The Commens Dictionary

Quote from ‘Logic’


… it is only the deliberate adoption of a belief in consequence of the admitted truth of some other proposition which is, properly speaking, reasoning. In that case the belief is adopted because the reasoner conceives that the method by which it has been determined would either in no analogous case lead to a false conclusion from true premisses, or, if steadily adhered to, would at length lead to an indefinite approximation to the truth, or, at least, would assure the reasoner of ultimately attaining as close an approach to the truth as he can, in any way, be assured of attaining. In all reasoning, therefore, there is a more or less conscious reference to a general method, implying some commencement of such a classification of arguments as the logician attempts. Such a classification of arguments, antecedent to any systematic study of the subject, is called the reasoner’s logica utens, in contradistinction to the result of the scientific study, which is called logica docens.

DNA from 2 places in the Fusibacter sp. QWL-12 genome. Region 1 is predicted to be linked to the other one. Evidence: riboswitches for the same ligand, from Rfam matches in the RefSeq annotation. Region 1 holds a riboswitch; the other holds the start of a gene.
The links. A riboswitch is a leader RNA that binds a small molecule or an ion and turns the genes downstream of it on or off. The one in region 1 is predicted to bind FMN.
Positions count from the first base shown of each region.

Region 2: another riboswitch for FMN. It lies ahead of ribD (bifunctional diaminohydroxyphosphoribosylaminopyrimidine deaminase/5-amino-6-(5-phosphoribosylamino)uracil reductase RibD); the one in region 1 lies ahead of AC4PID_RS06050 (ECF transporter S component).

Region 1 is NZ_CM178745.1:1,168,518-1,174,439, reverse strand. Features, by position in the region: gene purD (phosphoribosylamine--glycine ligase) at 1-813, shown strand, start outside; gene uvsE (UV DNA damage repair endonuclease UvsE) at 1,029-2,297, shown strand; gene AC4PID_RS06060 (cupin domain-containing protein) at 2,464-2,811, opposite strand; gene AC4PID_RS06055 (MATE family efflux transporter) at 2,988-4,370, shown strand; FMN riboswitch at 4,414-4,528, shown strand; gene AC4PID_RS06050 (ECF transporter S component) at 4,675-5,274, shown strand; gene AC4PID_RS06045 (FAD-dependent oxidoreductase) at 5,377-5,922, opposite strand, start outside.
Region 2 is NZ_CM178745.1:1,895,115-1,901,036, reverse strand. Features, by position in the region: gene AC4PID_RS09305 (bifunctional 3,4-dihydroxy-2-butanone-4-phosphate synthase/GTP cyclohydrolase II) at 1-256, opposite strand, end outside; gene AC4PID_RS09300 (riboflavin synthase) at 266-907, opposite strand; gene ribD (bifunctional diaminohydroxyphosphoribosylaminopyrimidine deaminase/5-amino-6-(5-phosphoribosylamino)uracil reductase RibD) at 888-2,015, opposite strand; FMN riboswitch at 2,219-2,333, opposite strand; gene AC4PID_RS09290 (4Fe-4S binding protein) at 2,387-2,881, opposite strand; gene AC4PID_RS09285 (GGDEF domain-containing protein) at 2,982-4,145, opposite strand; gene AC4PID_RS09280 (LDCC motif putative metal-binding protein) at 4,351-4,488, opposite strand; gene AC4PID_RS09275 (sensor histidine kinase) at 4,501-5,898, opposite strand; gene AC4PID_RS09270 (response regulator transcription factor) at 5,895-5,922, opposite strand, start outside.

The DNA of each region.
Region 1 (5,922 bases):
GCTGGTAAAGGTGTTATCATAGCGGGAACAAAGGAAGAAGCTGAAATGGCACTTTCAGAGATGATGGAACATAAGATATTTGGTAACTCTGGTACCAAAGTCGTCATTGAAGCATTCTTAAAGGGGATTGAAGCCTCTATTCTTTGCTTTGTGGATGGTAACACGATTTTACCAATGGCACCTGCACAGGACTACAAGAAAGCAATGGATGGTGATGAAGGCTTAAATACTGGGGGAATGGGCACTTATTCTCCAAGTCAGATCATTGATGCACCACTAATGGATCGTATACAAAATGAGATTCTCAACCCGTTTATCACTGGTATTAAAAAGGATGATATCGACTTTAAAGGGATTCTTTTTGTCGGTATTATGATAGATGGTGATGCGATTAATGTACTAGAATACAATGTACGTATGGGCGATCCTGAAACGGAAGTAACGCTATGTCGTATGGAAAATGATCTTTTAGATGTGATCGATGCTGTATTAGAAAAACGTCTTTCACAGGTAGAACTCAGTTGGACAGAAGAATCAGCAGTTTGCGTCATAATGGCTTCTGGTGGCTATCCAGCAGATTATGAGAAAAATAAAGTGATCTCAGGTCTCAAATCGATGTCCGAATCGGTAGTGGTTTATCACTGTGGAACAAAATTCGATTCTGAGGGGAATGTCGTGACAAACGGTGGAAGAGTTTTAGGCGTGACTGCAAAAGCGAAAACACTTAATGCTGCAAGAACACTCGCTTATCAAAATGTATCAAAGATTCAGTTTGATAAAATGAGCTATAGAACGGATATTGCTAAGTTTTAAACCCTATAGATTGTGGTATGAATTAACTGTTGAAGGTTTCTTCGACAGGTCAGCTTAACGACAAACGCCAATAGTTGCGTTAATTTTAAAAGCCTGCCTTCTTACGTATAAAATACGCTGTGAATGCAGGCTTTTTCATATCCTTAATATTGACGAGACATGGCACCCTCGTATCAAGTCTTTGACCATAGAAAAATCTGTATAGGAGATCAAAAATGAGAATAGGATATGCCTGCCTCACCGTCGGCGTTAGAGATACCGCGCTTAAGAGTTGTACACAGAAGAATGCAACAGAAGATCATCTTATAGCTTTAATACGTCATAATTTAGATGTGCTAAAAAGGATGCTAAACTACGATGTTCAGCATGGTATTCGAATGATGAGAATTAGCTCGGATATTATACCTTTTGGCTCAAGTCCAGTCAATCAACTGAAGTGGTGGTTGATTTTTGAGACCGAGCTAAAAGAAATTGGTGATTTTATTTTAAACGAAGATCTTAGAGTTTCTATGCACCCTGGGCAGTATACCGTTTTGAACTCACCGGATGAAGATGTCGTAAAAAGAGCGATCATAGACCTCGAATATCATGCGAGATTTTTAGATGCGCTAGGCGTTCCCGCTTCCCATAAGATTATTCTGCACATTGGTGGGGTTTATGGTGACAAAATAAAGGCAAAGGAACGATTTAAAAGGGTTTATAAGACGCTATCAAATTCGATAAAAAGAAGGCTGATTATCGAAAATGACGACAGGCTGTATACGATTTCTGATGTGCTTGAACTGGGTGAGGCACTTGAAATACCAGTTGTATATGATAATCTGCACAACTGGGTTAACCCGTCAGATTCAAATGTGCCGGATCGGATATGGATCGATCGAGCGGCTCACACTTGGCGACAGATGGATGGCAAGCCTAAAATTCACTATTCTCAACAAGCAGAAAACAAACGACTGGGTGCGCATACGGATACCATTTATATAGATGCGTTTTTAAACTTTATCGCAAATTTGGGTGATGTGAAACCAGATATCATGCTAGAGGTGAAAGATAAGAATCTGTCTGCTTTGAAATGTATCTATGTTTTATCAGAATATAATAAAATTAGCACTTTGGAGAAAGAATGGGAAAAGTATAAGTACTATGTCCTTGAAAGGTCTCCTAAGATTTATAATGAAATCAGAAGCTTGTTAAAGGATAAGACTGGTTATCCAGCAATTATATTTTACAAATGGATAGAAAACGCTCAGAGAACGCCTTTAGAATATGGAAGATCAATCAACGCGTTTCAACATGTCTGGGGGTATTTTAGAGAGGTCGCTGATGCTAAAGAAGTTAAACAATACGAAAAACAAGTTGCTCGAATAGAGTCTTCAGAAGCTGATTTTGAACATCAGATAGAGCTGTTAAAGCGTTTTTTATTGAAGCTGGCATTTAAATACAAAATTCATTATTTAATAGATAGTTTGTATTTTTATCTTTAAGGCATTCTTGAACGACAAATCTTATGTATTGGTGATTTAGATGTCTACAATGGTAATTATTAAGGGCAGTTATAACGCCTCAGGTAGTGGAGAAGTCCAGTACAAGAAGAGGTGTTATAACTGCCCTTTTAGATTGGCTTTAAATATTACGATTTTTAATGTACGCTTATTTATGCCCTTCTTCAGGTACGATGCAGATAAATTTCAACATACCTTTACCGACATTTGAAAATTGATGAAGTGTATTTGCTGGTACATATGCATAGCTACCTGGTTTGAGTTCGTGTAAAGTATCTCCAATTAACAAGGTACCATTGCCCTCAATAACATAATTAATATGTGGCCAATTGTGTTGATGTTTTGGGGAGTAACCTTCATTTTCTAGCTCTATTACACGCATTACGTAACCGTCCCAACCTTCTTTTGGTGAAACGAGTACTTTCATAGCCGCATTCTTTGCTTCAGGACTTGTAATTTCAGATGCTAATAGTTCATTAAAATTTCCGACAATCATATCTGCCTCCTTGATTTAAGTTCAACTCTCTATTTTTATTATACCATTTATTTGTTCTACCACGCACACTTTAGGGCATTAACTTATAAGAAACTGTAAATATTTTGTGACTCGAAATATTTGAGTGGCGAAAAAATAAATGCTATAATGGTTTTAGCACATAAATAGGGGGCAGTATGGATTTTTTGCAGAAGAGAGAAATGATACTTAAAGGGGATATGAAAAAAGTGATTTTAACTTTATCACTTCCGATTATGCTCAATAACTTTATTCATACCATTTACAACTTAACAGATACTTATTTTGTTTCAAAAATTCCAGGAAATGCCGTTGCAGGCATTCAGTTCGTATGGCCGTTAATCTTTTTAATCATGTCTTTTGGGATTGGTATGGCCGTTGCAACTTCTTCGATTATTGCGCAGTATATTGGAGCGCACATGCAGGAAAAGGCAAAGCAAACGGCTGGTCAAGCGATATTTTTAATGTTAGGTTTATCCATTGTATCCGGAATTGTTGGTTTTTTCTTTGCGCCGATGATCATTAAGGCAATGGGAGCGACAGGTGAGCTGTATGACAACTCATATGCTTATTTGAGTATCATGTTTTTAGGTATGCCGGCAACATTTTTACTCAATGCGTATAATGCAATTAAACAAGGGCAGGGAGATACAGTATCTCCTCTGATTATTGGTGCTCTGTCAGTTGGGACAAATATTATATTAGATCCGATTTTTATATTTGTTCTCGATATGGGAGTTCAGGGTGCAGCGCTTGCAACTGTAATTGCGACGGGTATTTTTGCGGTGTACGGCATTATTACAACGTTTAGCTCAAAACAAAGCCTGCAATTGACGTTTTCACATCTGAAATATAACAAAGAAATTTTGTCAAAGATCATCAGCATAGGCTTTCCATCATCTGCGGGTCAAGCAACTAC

CP 2.204
‘Logica Utens’ (pub. 31.01.13-20:28). Quote in M. Bergman & S. Paavola (Eds.), The Commens Dictionary: Peirce's Terms in His Own Words. New Edition. Retrieved from
Jan 31, 2013, 20:28 by Sami Paavola
Last revised: 
Jan 07, 2014, 01:00 by Commens Admin